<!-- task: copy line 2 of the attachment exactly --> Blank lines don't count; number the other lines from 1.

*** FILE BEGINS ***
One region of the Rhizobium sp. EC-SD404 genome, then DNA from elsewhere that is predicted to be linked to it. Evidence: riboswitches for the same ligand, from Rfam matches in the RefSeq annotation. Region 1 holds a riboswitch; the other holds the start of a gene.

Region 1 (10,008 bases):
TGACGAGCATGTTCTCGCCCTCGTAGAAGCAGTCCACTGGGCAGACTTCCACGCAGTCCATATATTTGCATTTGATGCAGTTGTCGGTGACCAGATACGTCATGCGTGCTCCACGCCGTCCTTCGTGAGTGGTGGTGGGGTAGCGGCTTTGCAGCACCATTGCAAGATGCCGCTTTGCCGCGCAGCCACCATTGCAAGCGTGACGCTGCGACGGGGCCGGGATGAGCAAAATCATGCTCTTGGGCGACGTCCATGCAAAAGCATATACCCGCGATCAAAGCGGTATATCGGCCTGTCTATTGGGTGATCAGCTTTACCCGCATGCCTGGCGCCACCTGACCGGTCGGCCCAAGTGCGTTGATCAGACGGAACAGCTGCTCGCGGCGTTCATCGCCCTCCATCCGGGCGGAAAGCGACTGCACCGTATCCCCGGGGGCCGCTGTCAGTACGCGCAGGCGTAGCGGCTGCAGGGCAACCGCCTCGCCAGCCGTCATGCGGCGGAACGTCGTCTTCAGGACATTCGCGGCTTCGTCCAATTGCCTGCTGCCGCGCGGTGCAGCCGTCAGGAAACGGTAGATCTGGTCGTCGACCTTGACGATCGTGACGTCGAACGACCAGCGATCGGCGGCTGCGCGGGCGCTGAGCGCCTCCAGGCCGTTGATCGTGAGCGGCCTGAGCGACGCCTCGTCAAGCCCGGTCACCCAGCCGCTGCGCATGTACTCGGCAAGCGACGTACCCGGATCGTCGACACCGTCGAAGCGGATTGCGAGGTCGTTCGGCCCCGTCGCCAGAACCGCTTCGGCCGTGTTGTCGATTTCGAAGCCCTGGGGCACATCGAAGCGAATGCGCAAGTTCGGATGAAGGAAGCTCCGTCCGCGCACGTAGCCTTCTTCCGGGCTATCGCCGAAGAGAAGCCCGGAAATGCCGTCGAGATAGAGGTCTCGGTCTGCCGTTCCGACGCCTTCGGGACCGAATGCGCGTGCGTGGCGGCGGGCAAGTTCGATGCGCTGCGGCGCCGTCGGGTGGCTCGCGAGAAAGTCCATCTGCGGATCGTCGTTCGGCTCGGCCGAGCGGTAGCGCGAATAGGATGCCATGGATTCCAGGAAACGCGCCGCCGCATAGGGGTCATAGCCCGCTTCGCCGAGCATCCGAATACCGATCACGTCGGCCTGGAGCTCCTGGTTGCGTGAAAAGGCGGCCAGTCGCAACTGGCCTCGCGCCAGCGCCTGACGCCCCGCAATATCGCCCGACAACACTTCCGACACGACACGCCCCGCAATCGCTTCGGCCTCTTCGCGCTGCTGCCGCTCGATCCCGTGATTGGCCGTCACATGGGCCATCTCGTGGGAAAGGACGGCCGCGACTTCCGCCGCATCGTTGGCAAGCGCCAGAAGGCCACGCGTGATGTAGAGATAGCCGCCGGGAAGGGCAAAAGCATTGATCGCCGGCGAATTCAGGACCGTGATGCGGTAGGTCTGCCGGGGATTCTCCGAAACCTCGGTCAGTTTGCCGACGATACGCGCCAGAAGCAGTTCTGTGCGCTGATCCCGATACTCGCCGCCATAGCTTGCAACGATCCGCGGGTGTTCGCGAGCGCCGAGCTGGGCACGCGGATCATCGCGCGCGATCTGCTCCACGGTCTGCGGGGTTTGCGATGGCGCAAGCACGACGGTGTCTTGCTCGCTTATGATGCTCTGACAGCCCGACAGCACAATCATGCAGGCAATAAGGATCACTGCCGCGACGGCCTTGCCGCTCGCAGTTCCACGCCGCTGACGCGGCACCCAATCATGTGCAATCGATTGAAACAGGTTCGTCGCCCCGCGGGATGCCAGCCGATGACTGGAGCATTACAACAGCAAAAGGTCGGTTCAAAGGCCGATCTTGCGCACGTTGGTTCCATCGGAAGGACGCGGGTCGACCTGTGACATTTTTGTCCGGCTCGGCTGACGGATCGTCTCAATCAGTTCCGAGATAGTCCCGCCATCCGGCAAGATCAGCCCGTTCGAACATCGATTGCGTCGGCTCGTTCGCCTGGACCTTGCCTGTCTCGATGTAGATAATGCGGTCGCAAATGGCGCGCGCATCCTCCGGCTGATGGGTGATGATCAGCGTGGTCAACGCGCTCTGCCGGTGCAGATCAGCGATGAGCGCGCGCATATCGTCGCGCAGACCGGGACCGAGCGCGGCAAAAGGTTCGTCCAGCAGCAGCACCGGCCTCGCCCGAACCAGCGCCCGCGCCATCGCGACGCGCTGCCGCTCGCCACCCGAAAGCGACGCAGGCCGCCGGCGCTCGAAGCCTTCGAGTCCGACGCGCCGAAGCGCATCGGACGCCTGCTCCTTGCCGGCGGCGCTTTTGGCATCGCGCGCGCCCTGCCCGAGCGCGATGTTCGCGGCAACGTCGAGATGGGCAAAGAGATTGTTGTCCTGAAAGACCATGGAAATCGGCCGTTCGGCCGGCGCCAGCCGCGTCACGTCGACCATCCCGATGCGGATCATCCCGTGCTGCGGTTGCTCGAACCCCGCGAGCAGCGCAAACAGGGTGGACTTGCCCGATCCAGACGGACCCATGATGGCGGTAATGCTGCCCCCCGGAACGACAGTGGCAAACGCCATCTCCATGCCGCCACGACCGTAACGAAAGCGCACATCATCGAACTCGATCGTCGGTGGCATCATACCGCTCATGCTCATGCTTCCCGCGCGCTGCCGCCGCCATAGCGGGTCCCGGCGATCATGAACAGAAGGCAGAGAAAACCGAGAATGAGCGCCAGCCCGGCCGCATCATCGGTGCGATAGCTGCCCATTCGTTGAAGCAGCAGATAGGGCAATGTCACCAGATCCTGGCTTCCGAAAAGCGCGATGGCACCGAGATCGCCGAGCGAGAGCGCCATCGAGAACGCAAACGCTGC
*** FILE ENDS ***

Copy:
Region 1 (10,008 bases):